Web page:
GT Voice: World Bank needs to avoid bias in aiding developing countries
Published: Apr 21, 2022 08:50 PM
The World Bank headquarters in Washington DC, the US Photo: Xinhua

The World Bank headquarters in Washington DC, the US Photo: Xinhua

World Bank President David Malpass called for a new process for restructuring the debt burden of developing nations, citing concerns over a lack of transparency relating to the amounts they owe to China, Bloomberg reported on Wednesday. "We're working to avoid" the circumstance where assistance being sent to developing nations goes to China in the form of debt servicing, he said.

It is not uncommon to see some in the West, particularly in the US, constantly push accusations of lack of transparency and the "China debt trap" narrative to slander Chinese loans and investments in overseas projects. It is however very uncommon to see the head of a world's major multilateral financial institution to make similar claims.

That's not all. Malpass also said that countries are working to diversify their supply chains and reduce their dependence on China, which is "probably good for everyone," according to Reuters. Many US officials have made similar suggestions and have actually been pushing for what they call a "decoupling" from China. 

At a time when emerging economies are facing unprecedented pressure from the deterioration of the external environment, the World Bank is supposed to call for countries to work together to stabilize supply chains and actively support developing countries in terms of their debt restructuring. 

Dancing to Washington's tune and parroting groundless accusations targeting China's loan agreements with other countries does not help any country in any way.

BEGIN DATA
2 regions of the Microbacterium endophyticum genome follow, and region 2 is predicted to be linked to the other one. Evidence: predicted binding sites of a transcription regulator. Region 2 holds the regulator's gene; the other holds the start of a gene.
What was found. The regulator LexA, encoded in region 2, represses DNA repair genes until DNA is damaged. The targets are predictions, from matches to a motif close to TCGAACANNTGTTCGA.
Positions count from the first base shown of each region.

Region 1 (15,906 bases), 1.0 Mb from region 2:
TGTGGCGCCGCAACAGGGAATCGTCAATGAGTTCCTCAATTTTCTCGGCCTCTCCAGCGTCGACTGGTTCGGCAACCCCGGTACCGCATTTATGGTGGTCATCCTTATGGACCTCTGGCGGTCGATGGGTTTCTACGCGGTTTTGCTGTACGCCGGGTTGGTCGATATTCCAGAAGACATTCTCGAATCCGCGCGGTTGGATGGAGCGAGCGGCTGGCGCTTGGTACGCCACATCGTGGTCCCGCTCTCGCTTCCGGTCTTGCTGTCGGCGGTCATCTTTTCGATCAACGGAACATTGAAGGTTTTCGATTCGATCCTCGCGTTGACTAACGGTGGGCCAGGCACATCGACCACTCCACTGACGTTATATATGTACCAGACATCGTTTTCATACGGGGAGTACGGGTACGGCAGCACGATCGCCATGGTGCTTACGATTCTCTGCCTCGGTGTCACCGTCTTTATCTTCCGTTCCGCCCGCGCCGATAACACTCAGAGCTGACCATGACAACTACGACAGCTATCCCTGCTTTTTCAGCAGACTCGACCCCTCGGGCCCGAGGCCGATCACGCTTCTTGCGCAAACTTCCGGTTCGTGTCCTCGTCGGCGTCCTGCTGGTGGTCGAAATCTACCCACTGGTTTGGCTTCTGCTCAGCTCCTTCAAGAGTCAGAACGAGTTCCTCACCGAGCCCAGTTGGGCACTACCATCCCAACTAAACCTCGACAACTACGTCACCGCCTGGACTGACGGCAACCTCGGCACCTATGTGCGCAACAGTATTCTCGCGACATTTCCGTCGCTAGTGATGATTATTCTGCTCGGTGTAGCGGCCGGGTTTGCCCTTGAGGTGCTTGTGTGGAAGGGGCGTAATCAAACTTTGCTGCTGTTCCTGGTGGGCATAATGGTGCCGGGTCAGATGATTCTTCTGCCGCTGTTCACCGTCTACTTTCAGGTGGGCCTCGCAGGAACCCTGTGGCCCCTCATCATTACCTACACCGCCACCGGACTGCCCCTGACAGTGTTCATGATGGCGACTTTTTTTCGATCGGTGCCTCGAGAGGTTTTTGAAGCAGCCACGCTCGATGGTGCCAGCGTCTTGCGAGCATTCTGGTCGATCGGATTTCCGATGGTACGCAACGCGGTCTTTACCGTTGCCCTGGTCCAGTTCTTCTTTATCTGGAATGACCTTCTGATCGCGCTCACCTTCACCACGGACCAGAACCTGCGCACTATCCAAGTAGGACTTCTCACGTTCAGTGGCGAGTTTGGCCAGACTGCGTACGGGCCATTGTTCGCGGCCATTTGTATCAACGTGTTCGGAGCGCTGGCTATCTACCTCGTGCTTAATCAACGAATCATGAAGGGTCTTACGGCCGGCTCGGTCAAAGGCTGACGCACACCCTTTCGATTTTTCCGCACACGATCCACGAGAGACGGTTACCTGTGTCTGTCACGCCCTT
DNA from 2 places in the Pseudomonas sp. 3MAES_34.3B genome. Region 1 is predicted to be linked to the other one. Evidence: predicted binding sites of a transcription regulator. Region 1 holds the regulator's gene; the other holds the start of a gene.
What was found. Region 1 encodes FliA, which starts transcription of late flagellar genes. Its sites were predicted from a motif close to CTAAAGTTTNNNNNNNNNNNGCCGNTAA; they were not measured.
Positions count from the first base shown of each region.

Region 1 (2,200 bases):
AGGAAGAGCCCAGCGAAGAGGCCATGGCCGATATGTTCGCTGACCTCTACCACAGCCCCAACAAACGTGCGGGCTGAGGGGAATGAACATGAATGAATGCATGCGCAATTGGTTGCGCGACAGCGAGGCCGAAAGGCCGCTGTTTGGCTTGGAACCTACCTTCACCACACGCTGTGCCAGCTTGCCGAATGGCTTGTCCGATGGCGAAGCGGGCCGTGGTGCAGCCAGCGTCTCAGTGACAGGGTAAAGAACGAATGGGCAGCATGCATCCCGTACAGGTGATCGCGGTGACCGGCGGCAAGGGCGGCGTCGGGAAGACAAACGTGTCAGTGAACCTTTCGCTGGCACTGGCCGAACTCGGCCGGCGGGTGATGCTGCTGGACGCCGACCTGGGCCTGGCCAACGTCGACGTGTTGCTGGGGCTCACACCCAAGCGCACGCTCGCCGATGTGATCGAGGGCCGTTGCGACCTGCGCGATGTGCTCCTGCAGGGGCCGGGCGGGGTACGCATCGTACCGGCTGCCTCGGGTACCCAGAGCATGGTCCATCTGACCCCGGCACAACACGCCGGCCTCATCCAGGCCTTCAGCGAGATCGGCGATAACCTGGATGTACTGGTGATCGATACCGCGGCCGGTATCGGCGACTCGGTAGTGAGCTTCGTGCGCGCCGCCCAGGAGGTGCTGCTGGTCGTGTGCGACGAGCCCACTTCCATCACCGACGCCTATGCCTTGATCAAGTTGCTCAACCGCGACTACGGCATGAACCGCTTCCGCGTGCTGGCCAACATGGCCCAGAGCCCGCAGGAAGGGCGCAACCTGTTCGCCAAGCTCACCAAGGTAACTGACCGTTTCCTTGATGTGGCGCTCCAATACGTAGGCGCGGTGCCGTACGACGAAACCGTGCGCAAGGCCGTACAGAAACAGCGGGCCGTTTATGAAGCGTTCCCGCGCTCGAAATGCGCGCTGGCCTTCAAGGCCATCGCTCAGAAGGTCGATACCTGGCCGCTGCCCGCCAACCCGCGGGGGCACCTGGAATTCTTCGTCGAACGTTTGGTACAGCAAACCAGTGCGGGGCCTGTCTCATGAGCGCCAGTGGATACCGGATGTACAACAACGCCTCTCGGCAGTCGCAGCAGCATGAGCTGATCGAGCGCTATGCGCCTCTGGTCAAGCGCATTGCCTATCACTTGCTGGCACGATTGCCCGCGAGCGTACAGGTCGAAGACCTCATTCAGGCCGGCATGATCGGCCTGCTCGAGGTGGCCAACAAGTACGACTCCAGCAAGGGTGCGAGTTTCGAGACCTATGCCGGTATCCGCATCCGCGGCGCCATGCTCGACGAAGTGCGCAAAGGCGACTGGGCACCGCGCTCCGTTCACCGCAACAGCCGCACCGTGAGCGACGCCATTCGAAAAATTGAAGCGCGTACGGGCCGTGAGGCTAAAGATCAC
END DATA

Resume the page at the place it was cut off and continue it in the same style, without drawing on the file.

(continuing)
Providing financial support to help developing countries through multilateral mechanisms is why the World Bank was established. Therefore, the multilateral lender should not be a place for geopolitical calculations of certain members.

As for China's loans and investments overseas, if anything, the "lack of transparency" rhetoric only reflects the West's concern and nervousness about China's smooth development of economic and trade cooperation with other developing countries. 

Following years of efforts, China has become the world's second-largest economy with a massive amount of foreign exchange reserves, making its overseas loans and investments possible. Moreover, China has the same experience as other developing countries and has the best understanding of what they need the most to upgrade their economies. Therefore, the past years have seen great progress in cooperation between China and other developing countries, especially in the field of infrastructure construction.

The smooth progress of China's infrastructure cooperation has precipitated the US and its allies to accuse China of setting up so-called "debt traps," but such accusations are a complete a distortion of the facts. 

Regardless of the increase in China's overseas loans, multilateral institutions and rich Western countries are still the biggest creditors to most developing countries that are facing serious debt risks.

There is no denying that emerging economies are facing a rising risk of default, which is directly related to the broader economic volatility in the world. And this is exactly why it is important for the World Bank and other multilateral financial institutions to refrain from geopolitics and facilitate cooperation among countries within a multilateral framework, rather than instigating tension among countries.

In the history of the World Bank, China has been the most successful country in using World Bank loans to achieve economic development. What the bank should do now is to strengthen cooperation with China and find more effective ways to assist emerging economies based on China's experience.